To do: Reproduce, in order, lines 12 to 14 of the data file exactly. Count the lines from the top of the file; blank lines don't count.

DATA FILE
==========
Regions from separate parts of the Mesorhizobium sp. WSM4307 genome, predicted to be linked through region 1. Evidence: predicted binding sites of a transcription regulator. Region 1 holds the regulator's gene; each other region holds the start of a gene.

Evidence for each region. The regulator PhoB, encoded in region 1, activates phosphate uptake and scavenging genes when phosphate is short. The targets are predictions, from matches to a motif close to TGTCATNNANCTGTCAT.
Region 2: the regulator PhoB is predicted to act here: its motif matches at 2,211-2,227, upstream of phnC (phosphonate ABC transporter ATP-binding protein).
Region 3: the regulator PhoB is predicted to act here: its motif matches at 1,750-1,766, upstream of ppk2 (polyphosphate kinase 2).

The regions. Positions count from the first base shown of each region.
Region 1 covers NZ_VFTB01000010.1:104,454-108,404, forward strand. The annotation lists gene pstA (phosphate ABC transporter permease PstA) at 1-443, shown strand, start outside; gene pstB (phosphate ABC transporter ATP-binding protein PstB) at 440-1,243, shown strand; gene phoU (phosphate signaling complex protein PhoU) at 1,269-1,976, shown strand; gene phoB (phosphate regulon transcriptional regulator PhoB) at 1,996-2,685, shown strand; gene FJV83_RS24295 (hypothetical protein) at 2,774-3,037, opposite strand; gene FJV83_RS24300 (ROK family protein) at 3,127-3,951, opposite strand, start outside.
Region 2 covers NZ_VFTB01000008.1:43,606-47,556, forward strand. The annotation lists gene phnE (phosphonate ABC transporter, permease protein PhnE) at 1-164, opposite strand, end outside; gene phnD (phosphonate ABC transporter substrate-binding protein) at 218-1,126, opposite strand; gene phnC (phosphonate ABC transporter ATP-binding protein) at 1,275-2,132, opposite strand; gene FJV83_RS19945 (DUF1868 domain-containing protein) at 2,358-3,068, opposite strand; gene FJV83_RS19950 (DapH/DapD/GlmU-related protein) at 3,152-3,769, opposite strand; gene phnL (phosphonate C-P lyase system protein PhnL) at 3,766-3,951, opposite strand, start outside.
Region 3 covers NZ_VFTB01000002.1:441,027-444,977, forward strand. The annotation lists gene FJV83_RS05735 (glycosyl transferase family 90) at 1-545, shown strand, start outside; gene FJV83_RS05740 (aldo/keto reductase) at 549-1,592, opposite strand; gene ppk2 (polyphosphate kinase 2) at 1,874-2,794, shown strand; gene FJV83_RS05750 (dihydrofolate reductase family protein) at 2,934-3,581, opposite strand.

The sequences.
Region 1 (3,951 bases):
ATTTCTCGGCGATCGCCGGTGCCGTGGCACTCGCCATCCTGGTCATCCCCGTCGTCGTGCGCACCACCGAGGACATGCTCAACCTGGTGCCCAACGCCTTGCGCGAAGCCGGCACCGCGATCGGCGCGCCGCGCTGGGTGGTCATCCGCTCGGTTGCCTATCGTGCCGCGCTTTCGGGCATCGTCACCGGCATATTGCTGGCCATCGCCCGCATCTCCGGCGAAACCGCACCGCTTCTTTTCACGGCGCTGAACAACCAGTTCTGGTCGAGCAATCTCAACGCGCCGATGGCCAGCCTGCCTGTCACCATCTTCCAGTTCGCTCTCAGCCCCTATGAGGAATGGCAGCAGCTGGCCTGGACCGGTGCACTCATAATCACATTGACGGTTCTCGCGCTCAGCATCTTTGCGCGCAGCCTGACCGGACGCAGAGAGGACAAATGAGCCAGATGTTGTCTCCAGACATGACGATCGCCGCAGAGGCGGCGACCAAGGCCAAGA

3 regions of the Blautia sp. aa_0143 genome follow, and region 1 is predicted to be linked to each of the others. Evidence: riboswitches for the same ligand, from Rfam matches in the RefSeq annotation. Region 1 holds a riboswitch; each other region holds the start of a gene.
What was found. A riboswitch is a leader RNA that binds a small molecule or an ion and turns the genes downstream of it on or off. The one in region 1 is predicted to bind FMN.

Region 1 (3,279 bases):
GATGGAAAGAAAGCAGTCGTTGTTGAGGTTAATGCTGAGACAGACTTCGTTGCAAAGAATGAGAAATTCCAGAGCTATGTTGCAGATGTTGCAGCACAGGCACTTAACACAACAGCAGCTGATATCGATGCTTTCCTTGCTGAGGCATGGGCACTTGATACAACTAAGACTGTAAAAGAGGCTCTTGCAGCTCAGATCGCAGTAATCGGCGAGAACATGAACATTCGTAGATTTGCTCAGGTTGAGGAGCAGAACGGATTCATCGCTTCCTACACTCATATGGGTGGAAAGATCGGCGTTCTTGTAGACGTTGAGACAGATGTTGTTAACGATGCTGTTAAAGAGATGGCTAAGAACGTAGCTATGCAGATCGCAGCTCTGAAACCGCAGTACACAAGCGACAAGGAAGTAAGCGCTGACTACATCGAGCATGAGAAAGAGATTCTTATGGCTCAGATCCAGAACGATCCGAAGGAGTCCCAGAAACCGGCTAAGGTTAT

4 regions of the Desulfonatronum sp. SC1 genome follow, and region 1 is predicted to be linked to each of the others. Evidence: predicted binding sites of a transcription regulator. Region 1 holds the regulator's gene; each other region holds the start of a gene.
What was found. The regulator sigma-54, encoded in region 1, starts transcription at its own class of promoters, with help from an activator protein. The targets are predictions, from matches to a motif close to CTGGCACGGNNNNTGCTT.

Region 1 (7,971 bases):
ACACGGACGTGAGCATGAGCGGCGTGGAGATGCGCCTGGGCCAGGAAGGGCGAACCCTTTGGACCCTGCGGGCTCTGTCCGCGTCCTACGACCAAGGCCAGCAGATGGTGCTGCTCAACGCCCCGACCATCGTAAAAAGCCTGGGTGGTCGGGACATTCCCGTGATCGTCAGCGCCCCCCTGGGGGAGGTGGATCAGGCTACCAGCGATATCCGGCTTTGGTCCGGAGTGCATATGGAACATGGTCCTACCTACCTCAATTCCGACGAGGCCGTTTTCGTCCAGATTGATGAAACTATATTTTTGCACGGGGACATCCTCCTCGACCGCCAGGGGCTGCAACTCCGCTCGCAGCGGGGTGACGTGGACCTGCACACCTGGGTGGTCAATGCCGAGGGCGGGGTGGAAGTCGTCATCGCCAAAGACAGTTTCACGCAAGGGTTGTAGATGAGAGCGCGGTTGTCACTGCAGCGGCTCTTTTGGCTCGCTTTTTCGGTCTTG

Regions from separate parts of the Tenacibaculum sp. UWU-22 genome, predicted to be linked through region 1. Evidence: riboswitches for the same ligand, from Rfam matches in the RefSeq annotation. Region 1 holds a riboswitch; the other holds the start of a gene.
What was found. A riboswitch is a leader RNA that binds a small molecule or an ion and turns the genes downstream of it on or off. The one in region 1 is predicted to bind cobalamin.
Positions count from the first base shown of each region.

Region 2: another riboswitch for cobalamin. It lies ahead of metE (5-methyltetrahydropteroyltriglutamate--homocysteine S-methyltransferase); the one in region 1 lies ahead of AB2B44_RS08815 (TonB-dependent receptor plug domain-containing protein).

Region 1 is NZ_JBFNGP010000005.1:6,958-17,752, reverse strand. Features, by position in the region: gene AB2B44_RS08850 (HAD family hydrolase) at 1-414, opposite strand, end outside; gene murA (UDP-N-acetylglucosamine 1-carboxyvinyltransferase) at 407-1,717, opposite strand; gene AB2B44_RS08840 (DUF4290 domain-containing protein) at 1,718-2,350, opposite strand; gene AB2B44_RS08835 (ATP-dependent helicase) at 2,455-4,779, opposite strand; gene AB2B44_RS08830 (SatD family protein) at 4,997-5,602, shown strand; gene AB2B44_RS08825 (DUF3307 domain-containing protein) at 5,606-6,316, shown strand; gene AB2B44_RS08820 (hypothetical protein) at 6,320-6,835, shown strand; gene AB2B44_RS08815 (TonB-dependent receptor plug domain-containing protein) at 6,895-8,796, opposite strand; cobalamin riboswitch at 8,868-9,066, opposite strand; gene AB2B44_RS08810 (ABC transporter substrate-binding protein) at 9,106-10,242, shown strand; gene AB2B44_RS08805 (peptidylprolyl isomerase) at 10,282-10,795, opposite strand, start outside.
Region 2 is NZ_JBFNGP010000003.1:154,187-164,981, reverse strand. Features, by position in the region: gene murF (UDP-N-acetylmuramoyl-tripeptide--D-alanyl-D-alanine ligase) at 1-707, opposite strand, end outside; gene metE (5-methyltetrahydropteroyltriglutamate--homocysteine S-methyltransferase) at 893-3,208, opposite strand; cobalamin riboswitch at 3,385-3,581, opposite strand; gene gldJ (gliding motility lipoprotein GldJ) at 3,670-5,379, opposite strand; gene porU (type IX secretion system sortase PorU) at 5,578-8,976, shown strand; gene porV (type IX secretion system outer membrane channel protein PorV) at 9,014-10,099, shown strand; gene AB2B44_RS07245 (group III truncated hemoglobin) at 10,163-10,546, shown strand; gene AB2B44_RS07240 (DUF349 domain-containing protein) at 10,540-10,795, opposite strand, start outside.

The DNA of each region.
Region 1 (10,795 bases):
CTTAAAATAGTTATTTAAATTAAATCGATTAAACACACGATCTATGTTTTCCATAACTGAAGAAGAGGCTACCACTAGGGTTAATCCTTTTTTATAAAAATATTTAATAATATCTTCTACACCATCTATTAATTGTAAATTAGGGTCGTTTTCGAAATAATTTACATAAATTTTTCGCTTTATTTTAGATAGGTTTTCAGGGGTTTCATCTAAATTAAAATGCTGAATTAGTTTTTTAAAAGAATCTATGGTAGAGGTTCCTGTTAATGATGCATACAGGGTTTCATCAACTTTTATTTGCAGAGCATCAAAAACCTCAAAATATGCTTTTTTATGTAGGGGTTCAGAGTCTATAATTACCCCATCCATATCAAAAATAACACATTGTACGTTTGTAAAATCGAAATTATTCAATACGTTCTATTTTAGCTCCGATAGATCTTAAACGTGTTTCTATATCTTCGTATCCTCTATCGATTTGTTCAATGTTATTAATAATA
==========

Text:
3 regions of the Blautia sp. aa_0143 genome follow, and region 1 is predicted to be linked to each of the others. Evidence: riboswitches for the same ligand, from Rfam matches in the RefSeq annotation. Region 1 holds a riboswitch; each other region holds the start of a gene.
What was found. A riboswitch is a leader RNA that binds a small molecule or an ion and turns the genes downstream of it on or off. The one in region 1 is predicted to bind FMN.

Region 1 (3,279 bases):